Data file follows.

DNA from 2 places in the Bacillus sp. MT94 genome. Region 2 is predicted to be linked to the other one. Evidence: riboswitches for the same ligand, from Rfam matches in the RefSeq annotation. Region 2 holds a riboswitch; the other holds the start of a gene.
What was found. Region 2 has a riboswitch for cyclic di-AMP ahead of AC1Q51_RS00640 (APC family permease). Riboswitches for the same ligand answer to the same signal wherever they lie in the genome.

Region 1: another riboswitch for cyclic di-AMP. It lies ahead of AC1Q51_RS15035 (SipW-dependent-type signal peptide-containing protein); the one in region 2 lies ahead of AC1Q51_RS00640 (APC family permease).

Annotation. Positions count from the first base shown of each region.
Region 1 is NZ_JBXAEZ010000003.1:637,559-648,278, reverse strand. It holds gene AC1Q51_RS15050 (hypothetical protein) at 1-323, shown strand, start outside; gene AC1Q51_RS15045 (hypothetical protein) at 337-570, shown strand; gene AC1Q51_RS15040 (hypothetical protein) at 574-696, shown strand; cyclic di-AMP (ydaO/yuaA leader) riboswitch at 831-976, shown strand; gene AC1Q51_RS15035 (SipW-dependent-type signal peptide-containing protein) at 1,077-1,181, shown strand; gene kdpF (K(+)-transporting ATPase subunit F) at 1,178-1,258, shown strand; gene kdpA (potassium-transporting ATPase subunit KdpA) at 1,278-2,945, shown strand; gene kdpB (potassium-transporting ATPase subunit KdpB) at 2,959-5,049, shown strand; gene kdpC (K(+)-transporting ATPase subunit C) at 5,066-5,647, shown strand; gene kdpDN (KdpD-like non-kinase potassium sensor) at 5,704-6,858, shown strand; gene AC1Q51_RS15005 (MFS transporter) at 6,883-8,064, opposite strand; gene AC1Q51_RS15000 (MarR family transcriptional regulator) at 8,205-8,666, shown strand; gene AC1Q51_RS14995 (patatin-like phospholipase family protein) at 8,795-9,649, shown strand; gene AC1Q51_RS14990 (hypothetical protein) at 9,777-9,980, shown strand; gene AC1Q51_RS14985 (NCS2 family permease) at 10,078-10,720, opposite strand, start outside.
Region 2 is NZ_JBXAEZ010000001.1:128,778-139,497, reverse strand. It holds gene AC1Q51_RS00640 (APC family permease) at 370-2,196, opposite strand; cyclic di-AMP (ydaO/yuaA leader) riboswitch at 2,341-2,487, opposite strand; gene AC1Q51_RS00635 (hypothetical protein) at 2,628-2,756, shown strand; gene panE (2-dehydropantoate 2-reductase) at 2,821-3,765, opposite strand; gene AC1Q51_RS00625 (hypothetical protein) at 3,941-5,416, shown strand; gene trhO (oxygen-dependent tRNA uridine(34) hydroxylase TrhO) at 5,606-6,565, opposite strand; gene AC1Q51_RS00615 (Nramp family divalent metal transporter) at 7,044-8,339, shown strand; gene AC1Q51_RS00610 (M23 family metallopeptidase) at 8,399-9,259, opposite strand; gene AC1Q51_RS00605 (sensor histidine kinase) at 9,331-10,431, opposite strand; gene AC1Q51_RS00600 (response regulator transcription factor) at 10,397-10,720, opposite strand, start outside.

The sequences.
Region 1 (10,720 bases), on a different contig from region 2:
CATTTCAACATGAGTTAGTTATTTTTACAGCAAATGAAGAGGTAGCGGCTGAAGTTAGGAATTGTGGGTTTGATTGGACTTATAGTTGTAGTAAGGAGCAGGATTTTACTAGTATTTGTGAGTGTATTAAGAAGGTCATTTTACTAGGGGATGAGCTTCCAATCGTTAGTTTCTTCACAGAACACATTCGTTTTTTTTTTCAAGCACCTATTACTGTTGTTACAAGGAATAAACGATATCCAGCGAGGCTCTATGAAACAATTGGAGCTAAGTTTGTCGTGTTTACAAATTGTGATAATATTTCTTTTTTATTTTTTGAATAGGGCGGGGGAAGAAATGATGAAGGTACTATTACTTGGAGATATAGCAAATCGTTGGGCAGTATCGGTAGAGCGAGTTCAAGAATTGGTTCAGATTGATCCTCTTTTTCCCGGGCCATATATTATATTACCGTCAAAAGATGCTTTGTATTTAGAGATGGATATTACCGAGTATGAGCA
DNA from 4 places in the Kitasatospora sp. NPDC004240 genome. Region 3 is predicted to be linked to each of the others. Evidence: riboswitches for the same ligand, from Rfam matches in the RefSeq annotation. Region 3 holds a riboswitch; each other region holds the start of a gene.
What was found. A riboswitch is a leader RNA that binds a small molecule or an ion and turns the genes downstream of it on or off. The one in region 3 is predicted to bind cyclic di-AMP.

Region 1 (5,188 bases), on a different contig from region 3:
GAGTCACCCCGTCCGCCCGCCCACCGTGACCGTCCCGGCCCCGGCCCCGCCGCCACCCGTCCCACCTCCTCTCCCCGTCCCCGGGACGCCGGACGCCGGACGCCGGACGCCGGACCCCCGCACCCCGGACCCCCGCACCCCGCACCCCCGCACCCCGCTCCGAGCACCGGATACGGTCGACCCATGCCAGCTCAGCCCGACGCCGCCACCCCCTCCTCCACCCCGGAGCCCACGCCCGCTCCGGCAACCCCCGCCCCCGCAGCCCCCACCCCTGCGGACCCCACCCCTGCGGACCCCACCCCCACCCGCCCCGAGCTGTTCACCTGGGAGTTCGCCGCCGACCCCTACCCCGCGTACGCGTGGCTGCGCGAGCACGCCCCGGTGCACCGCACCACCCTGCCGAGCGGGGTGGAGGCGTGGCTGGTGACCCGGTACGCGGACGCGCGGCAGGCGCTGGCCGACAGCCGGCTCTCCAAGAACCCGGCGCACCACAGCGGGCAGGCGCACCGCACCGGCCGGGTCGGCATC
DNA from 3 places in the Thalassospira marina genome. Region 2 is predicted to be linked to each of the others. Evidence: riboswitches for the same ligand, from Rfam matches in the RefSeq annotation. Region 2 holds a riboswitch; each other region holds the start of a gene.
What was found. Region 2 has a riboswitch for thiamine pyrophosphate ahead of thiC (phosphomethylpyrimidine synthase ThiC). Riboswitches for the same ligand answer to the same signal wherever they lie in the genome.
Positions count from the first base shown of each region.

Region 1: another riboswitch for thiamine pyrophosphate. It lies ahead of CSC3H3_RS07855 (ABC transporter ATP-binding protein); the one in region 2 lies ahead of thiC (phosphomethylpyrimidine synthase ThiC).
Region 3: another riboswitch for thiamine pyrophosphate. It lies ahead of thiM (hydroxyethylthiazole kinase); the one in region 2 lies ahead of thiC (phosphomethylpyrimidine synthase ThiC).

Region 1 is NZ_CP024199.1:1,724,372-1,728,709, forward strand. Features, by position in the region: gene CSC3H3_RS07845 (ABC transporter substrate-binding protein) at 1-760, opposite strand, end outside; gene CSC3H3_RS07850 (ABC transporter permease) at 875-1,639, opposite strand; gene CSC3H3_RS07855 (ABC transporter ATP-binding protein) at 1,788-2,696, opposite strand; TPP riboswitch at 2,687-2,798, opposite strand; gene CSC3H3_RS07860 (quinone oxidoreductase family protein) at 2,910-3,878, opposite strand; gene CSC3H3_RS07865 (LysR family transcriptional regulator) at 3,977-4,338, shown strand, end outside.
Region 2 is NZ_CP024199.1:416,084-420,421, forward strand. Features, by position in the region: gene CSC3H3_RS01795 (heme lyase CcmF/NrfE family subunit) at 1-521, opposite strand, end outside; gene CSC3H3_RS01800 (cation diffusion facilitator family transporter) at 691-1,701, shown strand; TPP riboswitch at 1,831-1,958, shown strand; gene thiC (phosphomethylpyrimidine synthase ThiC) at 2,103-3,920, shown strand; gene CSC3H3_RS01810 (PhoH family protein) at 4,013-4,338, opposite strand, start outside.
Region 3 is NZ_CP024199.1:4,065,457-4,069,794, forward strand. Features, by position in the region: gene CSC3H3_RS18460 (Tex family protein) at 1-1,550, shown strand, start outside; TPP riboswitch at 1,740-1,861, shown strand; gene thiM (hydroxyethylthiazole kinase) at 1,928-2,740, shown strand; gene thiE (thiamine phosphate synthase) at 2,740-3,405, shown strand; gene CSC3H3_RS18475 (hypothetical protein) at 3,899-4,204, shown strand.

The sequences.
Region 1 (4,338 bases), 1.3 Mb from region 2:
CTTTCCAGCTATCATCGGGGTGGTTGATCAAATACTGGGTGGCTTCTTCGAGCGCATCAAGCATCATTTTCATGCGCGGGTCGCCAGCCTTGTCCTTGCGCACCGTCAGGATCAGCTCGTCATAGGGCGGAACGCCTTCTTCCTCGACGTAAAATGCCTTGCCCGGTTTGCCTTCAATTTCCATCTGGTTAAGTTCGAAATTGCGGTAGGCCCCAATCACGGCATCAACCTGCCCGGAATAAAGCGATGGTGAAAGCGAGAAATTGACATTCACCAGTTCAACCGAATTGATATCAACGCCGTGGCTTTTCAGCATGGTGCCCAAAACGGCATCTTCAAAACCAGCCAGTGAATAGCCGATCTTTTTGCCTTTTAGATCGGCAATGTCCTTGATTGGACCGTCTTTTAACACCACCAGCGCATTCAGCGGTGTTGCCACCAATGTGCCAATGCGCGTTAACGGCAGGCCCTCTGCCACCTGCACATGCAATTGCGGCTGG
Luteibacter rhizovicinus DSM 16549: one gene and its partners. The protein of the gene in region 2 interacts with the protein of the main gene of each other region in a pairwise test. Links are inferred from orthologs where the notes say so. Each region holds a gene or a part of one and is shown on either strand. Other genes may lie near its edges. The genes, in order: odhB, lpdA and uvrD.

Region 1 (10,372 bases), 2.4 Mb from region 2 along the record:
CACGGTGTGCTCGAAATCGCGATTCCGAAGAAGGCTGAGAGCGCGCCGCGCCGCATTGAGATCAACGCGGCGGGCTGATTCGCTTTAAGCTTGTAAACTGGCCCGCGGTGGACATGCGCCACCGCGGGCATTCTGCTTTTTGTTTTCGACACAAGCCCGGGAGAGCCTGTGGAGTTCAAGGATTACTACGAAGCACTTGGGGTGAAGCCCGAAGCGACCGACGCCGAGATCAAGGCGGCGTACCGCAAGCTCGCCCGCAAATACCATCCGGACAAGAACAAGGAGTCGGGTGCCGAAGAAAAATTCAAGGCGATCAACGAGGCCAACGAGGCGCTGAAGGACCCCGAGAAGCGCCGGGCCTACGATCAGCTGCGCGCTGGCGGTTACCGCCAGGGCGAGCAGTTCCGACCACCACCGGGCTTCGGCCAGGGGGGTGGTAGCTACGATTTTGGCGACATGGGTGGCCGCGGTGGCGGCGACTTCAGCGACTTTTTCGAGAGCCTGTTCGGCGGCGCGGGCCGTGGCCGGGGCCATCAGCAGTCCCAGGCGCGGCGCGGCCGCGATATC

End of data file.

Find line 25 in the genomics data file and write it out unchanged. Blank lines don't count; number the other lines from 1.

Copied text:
Luteibacter rhizovicinus DSM 16549: one gene and its partners. The protein of the gene in region 2 interacts with the protein of the main gene of each other region in a pairwise test. Links are inferred from orthologs where the notes say so. Each region holds a gene or a part of one and is shown on either strand. Other genes may lie near its edges. The genes, in order: odhB, lpdA and uvrD.